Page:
208,000 alumni of for-profit ITT Technical Institute will have nearly $4 billion in student loan debt forgiven, the US Department of Education said Tuesday.
The decision came after federal investigations revealed the school, which closed in 2016, defrauded hundreds of thousands of students with false claims about their ability to get jobs or transfer loans and lied about the accreditation of their nursing program.
It follows a move by the Department of Education last year to pay off the debts of 18,000 alumni of ITT Tech students who had filed for loan forgiveness under the “Borrower Defense” program, threatening those whose schools misled or misled them broke laws, got their debts forgiven.
All remaining federal student loans originated from Jan. 1, 2005 until the closure of ITT Tech will be canceled with no further action from borrowers, officials said, resulting in full amortization of the $3.9 billion loan would.
“It’s a very long time coming,” said Thomas Schwarze, a former ITT tech student who participated in a debt strike that began in 2016 in which dozens of students refused to make payments on federal loans needed for the attending school were recorded.
“The accumulated robbery debts have set individual students and their families back decades,” Schwarze said in a statement.
ITT Tech was one of the nation’s largest for-profit educational chains with more than 130 locations, including 14 in California. When it closed, there were 35,000 students enrolled and more than 8,000 employees.
The chain offered technical training and degrees in business administration, computer engineering, information technology and cybersecurity, and marketed itself to students looking for the flexibility to pursue an education while holding their current job.
The television advertisements featured students dissatisfied with their careers or “going through difficult times,” suggesting that enrolling at ITT Tech had changed their fortunes. Much of that news was intentional, one report found.
As part of the school’s “pain funnel,” ITT Tech’s recruiters were trained to bond with prospective students and then ask them questions that made them feel vulnerable — about working dead-end jobs or being unable to support their families financially support — before they made suggestions Enrolling in the school was “an opportunity to make that pain go away,” according to a February report from the Harvard Law School Project on Predatory Student Lending that Senator Richard J. Durbin (D-Ill.) sent to Congress in a speech presented in April.
ITT Tech’s closure followed state and federal investigations into its recruitment and lending practices, which resulted in a Department of Education ban on the school from accepting new students who were on federal financial aid.
The Consumer Financial Protection Bureau sued ITT Tech in 2014, accusing the school of urging students to take out expensive personal loans despite knowing that most of them, many from low-income families, were defaulting on the loans would. The school reached an agreement in 2020, paving the way for $330 million in private student loans for 35,000 alumni of ITT Tech.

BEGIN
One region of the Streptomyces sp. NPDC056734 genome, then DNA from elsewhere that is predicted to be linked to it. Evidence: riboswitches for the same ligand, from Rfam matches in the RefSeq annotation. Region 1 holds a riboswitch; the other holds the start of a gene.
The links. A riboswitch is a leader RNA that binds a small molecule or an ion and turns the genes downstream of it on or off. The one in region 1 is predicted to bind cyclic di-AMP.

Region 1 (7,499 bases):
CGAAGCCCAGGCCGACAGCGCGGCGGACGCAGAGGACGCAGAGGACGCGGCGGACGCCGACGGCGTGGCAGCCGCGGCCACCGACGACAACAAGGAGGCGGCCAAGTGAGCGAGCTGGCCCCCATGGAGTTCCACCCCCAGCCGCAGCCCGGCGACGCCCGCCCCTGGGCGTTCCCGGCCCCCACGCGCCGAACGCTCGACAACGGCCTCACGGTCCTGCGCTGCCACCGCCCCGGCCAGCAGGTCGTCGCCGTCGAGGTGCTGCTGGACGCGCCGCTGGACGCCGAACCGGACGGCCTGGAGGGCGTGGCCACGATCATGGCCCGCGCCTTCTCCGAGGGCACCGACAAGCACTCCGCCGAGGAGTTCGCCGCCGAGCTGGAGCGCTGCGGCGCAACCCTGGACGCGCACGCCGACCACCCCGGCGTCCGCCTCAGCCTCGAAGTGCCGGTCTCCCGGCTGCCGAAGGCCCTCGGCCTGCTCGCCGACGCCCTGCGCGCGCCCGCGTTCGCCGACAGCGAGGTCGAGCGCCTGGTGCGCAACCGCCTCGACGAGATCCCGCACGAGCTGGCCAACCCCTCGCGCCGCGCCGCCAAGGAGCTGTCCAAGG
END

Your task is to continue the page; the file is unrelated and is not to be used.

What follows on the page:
So far, most of the Biden administration’s federal student loan forgiveness efforts have focused on students found to have been swindled by private, for-profit colleges like ITT Tech and DeVry University.
“The evidence shows that for years, ITT executives willfully misled students about the quality of their programs in order to benefit from government student loan programs, regardless of the hardship this would cause,” Secretary of Education Miguel Cardona said in a Tuesday Explanation. “The Biden-Harris administration will continue to advocate for borrowers who have been defrauded by their colleges while working to strengthen oversight and enforcement to protect today’s students from similar deception and abuse.”
The Department of Education also announced Tuesday that it had notified DeVry that it was liable for nearly $24 million in approved borrower defense claims.
With the COVID-19-related pause in federal student loan payments, a measure taken under President Trump in March 2020 and expiring at the end of August, advocates of canceling student debt are hoping for a broader loan forgiveness plan.
Before the pause was extended in May, many expected the Biden administration to forgive $10,000 in student debt for those earning less than $125,000 a year. Collectively, 43 million Americans owe $1.6 trillion in government student loans, the largest portion of consumer debt in the United States after mortgages.
The possibility of such a sweeping move would be a “direct result” of the struggle to forgive student loans at for-profit schools like ITT Tech and the now-defunct Corinthian Colleges, said Thomas Gokey, organizer and co-founder of the Debt Collective, which students at both schools attended helped organize credit strike campaigns and campaigned for debt relief.
The ITT Tech borrowers who participated in that debt strike “were told that they were crazy and that they should shut up and pay their loans,” said Ann Larson, also a co-founder of Debt Collective.
“You fought your way through three presidential administrations,” Larson said. “And now everyone knows they were right all along.”
This story originally appeared in the Los Angeles Times.